Empty Nesters Rule Because educating a child in New Jersey costs more than double the average property tax that parents pay, local governments are encouraging age-restricted housing to expand the tax base without having to pay for higher school enrollment. "It's almost a prerequisite that a project pass the child-exclusion test before a planning board will consider it," Patrick O'Keefe, chief executive officer of the New Jersey Builders Association, told Bloomberg News. The state's developers have built one-fifth of the country's adult-only housing, which has risen 29 percent since 2001. Massachusetts State Sen. David Magnani labeled the trend "vasectomy housing."

Long Gone Police dispatched to a man's home in Hampton Bays, N.Y., because of a burst water pipe found the mummified remains of Vincenzo Ricardo, 70, sitting in front of a blaring television set. Investigators concluded that Ricardo apparently died of natural causes more than a year earlier, and the home's low humidity preserved his body. Officials could not explain why the electricity had not been turned off, however. Neighbors said they assumed Ricardo, who had been blind for years, was in the hospital or a long-term care facility.

* Minneapolis police reported that a 68-year-old man died while taking a shower in his 19th-floor apartment, but his body wasn't discovered for four days. The whole time, the water kept running and, because his body blocked the drain, overflowed into the walls and carpets of the apartments below, all the way to street level. The flooding forced nearly three dozen elderly residents to relocate. "Generally, something like this is discovered sooner," said Mary Beth Davis, director of the Ebenezer Tower Apartments, "but the running water apparently masked the odor."

Shaken, Not Stirred Robert Ford was convicted of committing an indecent act in front of three women in Reading, England, after Reading Crown Court heard testimony that the reported "serial flasher and sex pest" pulled his trousers down in front of the women and "stuck the top of a vodka bottle up his bottom."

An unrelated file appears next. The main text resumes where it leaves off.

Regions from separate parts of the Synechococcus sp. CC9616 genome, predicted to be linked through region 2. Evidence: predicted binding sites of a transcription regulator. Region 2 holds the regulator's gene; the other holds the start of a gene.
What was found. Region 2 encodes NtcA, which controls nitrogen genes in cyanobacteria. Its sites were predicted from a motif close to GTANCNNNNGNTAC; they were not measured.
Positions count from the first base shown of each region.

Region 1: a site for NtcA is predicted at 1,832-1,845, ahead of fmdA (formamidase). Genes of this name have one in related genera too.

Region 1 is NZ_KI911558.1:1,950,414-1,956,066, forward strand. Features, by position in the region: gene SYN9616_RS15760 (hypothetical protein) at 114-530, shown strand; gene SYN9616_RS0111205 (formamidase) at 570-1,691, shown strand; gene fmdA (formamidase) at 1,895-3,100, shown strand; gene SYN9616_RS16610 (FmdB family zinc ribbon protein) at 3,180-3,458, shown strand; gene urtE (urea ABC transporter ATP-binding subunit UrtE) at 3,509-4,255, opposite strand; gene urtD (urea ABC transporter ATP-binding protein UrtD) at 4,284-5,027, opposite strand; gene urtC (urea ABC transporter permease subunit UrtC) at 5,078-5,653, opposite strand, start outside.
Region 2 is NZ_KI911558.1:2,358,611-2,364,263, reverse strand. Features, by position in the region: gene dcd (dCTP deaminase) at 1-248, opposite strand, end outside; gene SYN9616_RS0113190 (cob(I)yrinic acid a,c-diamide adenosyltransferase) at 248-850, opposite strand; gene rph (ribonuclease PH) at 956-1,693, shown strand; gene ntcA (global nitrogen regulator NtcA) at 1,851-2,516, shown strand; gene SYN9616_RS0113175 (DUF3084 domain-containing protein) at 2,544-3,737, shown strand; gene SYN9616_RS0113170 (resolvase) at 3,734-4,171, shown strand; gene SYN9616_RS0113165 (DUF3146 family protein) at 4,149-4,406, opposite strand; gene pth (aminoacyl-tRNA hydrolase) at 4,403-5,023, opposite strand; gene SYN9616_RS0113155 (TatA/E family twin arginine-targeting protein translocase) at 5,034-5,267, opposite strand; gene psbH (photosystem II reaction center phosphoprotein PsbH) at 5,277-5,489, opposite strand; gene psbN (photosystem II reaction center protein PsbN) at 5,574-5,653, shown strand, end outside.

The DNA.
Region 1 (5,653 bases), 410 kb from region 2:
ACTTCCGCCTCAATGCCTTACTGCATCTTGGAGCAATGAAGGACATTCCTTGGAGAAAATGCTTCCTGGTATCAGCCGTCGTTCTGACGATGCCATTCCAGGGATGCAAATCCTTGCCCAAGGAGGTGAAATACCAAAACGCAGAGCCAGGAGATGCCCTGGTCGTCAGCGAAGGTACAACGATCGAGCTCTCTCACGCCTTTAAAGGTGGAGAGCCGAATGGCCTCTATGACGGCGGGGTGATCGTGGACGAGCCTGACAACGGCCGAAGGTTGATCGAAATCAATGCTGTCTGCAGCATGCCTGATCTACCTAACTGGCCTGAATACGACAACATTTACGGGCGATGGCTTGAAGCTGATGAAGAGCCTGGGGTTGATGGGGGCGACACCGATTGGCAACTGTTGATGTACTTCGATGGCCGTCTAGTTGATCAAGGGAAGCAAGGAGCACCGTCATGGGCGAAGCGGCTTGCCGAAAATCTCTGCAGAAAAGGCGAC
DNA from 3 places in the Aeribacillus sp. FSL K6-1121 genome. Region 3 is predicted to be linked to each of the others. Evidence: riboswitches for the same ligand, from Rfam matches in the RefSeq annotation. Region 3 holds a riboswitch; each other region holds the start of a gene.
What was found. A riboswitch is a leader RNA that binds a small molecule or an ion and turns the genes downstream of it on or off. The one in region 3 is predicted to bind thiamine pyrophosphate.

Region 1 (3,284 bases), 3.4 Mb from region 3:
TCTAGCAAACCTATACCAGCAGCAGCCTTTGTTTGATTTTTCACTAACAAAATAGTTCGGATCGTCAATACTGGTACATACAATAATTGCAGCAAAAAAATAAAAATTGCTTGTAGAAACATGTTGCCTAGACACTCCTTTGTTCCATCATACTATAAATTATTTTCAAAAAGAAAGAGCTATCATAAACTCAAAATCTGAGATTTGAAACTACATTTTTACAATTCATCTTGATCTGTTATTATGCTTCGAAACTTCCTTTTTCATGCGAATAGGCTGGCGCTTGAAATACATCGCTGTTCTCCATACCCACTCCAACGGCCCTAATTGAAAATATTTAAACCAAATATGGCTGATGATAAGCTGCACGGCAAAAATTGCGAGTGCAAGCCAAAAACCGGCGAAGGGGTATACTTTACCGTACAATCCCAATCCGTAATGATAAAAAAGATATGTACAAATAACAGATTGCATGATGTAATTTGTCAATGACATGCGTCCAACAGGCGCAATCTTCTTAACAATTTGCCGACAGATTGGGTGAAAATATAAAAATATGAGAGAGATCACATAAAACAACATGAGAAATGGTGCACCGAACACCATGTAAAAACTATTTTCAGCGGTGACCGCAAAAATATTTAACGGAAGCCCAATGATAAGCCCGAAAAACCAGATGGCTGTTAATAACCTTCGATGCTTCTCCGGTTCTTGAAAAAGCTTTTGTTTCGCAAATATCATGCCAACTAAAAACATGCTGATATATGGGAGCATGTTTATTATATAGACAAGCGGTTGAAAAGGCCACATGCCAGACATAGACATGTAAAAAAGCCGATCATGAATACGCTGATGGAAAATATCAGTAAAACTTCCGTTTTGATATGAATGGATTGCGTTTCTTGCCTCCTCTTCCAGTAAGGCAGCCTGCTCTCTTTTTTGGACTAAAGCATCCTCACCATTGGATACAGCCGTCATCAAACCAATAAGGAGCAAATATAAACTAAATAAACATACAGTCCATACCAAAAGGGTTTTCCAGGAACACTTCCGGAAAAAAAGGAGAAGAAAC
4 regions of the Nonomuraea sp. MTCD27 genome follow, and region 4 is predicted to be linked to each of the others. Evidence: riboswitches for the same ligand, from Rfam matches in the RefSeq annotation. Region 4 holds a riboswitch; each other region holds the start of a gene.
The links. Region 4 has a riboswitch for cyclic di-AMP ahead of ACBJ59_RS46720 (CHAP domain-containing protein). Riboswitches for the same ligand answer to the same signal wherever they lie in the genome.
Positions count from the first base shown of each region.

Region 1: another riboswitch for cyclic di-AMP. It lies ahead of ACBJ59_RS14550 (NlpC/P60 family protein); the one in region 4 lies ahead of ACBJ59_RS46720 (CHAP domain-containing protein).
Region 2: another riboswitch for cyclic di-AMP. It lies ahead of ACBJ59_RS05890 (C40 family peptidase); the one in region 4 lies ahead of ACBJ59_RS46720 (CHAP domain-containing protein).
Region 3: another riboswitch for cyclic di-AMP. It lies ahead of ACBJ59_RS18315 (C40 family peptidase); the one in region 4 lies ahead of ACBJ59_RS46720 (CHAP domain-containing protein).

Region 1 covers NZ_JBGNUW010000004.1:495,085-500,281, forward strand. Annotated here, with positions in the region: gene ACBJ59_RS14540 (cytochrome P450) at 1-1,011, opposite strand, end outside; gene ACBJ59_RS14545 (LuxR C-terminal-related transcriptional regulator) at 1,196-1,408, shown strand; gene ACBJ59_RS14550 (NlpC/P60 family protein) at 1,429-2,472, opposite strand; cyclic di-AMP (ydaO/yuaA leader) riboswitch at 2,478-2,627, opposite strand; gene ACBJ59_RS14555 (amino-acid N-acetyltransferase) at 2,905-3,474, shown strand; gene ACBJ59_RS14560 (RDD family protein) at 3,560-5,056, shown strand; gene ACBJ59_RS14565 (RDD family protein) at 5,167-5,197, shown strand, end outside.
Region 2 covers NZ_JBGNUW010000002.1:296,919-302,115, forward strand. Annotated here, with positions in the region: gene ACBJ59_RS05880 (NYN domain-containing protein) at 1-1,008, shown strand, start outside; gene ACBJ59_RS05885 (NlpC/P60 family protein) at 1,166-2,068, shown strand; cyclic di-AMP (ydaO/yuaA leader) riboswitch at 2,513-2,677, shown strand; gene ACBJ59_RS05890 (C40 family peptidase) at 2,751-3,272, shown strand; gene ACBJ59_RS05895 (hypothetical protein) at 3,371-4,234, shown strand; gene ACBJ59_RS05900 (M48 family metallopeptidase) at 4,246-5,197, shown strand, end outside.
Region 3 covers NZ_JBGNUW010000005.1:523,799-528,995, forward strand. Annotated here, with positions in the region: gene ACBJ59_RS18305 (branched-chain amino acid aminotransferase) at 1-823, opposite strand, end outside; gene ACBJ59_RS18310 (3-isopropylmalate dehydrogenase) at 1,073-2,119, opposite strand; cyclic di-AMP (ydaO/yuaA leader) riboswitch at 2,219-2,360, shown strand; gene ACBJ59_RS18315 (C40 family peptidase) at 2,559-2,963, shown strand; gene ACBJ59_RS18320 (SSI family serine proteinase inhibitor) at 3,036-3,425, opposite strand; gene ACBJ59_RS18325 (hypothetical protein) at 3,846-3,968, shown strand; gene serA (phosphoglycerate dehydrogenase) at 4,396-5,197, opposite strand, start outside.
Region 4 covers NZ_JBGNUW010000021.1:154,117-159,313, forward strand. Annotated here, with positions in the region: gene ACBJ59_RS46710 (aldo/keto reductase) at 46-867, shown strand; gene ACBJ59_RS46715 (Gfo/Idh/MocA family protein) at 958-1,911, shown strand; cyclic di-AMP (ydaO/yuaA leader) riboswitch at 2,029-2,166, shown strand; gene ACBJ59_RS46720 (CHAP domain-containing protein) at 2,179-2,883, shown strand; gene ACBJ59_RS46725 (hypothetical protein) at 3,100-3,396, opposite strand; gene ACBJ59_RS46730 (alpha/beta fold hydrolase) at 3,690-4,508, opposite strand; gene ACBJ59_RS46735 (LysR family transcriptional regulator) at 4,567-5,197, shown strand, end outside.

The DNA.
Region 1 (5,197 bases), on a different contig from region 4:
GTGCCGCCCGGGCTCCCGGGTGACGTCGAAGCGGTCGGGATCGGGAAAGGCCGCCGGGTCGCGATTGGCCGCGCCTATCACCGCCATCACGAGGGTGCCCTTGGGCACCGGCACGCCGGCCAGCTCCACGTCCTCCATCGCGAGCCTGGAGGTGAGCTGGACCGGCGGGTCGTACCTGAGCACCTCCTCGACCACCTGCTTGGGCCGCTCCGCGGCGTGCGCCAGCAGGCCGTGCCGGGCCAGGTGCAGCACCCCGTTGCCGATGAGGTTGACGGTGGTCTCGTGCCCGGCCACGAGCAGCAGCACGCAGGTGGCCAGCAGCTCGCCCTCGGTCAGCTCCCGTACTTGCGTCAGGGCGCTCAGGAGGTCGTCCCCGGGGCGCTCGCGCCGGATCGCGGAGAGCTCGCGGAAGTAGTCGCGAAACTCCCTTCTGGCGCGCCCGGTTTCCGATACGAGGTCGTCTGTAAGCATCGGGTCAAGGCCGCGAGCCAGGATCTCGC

Problem Solved The forestry bureau in Fumin County in China's Yunnan Province paid more than $60,000 for a crew to spend 45 days painting a barren hillside green. "The painters were saying it was to adjust the hill's feng shui," the Beijing News quoted a villager as saying but noted the hillside, a used quarry, was opposite a new forestry bureau office.

Breakthrough A television transmitting van dispatched to prepare a report on ice safety in Muskego, Wis., broke through an iced-over channel on Big Muskego Lake and sank. Driver Susan Wronsky, 27, told police she thought she was still on the road when the ice gave way and the 5000-pound van went down in 5 feet of water, but Lt. John LaTour said she passed the pier and boat launch and traveled 150 yards onto the lake. Dan Dyer, chief engineer of WDJT-TV, estimated the van's loss to be between $200,000 and $250,000.

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Roland Sweet

Roland Sweet was the author of a syndicated column called "News Quirks," which appeared weekly in Seven Days.